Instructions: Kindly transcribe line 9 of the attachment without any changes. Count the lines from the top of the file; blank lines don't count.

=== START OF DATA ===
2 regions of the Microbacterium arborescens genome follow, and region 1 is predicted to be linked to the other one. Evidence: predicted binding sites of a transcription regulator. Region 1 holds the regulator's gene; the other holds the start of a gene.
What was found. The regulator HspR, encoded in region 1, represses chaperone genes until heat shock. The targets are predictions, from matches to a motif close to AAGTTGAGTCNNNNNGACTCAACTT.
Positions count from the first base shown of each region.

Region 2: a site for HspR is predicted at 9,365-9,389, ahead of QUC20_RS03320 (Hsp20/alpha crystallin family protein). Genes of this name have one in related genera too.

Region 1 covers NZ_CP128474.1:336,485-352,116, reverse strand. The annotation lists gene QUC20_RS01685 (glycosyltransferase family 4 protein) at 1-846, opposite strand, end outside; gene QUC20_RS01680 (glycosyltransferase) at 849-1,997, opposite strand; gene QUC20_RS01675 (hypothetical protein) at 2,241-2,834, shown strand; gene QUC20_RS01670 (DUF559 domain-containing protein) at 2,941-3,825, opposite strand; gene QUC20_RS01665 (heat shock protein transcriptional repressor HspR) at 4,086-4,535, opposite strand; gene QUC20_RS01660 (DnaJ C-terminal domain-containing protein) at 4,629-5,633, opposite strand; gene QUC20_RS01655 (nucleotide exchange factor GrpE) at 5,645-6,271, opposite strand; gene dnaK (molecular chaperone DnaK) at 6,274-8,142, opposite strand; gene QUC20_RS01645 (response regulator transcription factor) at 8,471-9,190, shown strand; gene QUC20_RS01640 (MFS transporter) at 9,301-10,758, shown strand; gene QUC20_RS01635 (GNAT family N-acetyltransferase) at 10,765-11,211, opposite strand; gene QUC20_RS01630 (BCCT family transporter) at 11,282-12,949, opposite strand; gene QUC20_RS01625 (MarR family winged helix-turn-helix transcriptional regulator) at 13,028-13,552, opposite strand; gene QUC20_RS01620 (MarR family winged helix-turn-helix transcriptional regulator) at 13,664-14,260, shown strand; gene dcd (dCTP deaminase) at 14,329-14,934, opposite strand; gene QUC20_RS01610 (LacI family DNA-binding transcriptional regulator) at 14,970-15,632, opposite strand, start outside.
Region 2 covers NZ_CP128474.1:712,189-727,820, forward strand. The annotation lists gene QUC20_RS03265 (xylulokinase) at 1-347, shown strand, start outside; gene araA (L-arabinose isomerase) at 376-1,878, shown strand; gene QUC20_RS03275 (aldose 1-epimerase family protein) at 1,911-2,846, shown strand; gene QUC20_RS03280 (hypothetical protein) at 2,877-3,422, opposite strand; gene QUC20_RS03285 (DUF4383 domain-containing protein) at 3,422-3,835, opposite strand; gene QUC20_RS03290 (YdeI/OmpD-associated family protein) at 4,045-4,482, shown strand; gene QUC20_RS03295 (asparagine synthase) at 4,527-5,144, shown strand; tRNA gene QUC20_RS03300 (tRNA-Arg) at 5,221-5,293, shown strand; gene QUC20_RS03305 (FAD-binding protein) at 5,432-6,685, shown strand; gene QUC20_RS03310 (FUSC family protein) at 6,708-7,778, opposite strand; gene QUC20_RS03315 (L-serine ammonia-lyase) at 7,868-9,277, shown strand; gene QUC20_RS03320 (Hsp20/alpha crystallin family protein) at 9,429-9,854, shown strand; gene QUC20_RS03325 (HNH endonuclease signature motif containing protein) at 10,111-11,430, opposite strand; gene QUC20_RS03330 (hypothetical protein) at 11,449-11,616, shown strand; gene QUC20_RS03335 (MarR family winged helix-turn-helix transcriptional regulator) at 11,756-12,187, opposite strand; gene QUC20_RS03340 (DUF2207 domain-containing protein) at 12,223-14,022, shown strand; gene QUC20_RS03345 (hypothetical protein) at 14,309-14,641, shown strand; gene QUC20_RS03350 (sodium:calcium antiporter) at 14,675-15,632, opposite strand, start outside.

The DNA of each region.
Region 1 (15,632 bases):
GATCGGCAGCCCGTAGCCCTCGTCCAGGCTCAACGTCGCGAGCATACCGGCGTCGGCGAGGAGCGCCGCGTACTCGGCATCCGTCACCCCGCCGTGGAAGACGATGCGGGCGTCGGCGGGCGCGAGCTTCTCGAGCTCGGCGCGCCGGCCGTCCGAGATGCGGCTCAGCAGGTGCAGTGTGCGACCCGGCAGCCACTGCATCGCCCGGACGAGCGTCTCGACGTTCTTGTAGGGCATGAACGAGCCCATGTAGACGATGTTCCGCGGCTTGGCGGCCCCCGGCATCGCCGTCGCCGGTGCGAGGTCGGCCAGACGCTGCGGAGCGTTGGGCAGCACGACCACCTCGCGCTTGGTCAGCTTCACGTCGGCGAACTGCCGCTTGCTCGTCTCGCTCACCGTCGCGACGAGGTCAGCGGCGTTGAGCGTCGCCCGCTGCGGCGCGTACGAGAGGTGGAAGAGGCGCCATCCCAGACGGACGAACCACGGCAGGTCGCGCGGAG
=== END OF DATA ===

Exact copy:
GATCGGCAGCCCGTAGCCCTCGTCCAGGCTCAACGTCGCGAGCATACCGGCGTCGGCGAGGAGCGCCGCGTACTCGGCATCCGTCACCCCGCCGTGGAAGACGATGCGGGCGTCGGCGGGCGCGAGCTTCTCGAGCTCGGCGCGCCGGCCGTCCGAGATGCGGCTCAGCAGGTGCAGTGTGCGACCCGGCAGCCACTGCATCGCCCGGACGAGCGTCTCGACGTTCTTGTAGGGCATGAACGAGCCCATGTAGACGATGTTCCGCGGCTTGGCGGCCCCCGGCATCGCCGTCGCCGGTGCGAGGTCGGCCAGACGCTGCGGAGCGTTGGGCAGCACGACCACCTCGCGCTTGGTCAGCTTCACGTCGGCGAACTGCCGCTTGCTCGTCTCGCTCACCGTCGCGACGAGGTCAGCGGCGTTGAGCGTCGCCCGCTGCGGCGCGTACGAGAGGTGGAAGAGGCGCCATCCCAGACGGACGAACCACGGCAGGTCGCGCGGAG